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Philippines keeps 7th spot ranking in deadliest country for journalists in global index

The Philippines is still among the worst countries when it comes to unsolved killings of journalists, according to the Committee to Protect Journalists' (CPJ) Global Impunity Index 2021.

Based on CPJ's report, the Philippines ranked seventh out of 12 countries, with at least 13 unsolved killings of journalists over the past 10 years.

Somalia topped the list with 24 unsolved murders, followed by Syria, Iraq, South Sudan, Afghanistan, and Mexico, based on the report covering the period of September 1, 2011 until August 31, 2021.

The media watchdog reported that Somalia occupied the worst four spots on the list "as conflict, political instability, and weak judicial mechanisms perpetuate a cycle of violence against journalists."

Meanwhile, Brazil ranked eighth, followed by Pakistan, Russia, Bangladesh, and India.

'Notes with optimism'

In a statement in reaction to the report, the Presidential Task Force on Media Security (PTFoMS) said it "notes with optimism" the CPJ's Global Impunity Index.

Undersecretary Joel Sy Egco, PTFoMS executive director, said "for the first time, the CPJ made no country specific report on the Philippines unlike in the past when critics feasted on mostly critical observations by CPJ."

"This can be attributed to our engagement with international bodies such as the CPJ, Reporters Without Borders (RSF) and UNESCO, to name a few," he said.

"It is a sign that we are slowly getting out of the list."

Egco said the 7th rank was expected because the report covered a 10-year period.

"You have to understand the methodology used by CPJ to best appreciate the index. Remember that the 7th rank we gained last year was cited as the 'best mover' for country," he said.

Egco also said that the issue of the Global Impunity Index is an issue for the Supreme Court to act on.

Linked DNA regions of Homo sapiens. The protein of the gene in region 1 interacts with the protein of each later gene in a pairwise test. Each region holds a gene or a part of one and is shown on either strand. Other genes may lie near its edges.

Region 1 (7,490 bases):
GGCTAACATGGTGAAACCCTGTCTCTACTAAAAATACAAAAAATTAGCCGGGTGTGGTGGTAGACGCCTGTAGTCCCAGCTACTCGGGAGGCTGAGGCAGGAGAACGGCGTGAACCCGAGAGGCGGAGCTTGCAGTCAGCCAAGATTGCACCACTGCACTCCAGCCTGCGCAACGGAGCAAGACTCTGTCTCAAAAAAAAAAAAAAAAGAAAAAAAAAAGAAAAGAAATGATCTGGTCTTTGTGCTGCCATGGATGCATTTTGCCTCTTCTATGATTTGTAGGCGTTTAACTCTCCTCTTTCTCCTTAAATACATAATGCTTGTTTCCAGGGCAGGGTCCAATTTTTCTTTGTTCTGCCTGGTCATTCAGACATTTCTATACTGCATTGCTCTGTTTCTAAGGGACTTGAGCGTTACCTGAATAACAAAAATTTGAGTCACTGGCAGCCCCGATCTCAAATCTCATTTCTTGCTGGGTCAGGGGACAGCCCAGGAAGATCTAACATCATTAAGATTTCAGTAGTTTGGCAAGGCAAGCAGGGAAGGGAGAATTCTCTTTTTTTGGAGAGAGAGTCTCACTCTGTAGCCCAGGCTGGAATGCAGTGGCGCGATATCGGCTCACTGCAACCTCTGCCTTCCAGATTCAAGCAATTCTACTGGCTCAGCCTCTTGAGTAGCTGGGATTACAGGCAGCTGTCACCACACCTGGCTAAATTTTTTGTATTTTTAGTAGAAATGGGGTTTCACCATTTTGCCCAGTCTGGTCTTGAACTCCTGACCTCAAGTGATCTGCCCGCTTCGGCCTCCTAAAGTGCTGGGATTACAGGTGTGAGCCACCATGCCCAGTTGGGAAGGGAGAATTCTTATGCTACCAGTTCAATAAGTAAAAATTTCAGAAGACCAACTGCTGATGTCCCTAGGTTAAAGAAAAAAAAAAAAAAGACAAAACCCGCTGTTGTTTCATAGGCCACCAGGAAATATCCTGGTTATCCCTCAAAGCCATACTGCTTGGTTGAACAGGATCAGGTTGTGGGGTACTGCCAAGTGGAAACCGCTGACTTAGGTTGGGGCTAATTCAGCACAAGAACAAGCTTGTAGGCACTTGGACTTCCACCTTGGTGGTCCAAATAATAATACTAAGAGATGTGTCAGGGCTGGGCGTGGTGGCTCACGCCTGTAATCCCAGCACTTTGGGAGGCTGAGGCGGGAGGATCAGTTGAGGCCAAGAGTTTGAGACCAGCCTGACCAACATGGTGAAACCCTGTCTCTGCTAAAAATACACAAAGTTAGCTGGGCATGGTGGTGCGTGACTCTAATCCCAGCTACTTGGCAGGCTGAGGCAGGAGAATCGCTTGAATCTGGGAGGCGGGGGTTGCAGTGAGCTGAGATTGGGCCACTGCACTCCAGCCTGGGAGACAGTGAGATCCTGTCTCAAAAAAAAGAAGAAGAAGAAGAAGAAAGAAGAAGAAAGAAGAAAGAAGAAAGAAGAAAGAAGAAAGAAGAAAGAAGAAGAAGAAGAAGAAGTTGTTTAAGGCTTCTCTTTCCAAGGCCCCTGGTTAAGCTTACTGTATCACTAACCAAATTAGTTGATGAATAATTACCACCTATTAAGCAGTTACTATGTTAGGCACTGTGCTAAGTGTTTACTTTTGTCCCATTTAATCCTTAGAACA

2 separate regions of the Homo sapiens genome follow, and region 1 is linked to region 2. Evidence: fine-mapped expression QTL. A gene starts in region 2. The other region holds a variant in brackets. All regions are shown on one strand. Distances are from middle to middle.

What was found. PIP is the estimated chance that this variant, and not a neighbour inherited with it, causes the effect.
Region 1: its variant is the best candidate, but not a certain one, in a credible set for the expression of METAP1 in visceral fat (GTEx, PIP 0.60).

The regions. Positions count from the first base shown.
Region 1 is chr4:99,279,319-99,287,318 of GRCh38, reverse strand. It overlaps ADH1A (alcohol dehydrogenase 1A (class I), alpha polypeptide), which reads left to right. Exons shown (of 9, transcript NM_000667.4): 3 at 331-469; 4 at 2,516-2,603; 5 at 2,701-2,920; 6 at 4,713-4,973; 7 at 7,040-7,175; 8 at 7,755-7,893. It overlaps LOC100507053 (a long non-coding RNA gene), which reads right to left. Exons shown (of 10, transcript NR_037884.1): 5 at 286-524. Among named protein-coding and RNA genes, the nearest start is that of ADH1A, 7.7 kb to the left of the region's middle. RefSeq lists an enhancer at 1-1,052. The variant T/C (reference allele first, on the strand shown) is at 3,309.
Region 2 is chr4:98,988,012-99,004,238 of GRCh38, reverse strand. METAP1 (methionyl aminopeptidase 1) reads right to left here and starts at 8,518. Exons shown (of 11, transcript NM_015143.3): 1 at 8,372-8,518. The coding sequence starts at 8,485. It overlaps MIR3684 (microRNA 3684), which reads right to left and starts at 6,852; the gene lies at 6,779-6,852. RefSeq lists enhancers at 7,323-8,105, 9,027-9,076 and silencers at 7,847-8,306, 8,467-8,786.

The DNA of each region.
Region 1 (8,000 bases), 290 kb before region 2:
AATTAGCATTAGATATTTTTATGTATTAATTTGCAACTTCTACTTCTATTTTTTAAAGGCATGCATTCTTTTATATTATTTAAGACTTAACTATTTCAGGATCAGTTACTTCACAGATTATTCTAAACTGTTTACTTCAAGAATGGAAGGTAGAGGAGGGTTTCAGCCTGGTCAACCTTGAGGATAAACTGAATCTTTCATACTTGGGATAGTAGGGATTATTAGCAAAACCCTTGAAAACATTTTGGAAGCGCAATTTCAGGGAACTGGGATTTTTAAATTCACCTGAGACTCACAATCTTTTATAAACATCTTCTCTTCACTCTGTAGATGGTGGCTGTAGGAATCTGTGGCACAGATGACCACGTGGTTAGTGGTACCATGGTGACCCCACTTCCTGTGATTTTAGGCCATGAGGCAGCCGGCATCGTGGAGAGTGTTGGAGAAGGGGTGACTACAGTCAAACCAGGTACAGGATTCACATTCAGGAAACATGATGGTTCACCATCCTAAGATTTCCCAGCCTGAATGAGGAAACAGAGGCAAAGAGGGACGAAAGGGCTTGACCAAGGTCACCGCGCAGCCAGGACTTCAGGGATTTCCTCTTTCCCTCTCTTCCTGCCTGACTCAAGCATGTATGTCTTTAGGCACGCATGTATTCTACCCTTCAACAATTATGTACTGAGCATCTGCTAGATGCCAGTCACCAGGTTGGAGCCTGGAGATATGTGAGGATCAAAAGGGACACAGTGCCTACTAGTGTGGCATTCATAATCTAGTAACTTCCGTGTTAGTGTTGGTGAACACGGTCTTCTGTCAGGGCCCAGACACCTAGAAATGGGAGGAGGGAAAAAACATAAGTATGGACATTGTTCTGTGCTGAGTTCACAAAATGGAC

"The executive department has done its part in immediately investigating each and every killing of media worker in the country and the filing of criminal complaints against the suspects," he said.

For his part, Justice Secretary Menardo Guevarra said the PTFoMS "has been doing its job diligently and has helped in the prosecution of many cases of media violence."

On the libel cases filed against some journalists, Guevarra said these legal actions were "mostly initiated by private persons who think that their reputation has been besmirched."

"As to online attacks against media, sorry I have no personal knowledge. What I know is that online attacks can happen to anyone, not to journalists alone," he said in a message to reporters. 

The CPJ’s global index calculated the number of unsolved journalist murders as a percentage of each country’s population, according to the report.

It also stated that the index only tallies murders that have been carried out with complete impunity, while it does not include those where partial justice has been achieved.

"CPJ defines murder as a deliberate killing of a specific journalist in retaliation for the victim’s work. This index does not include cases of journalists killed in combat or while on dangerous assignments, such as coverage of protests that turn violent," CPJ said. —Richa Noriega/KBK/VBL, GMA News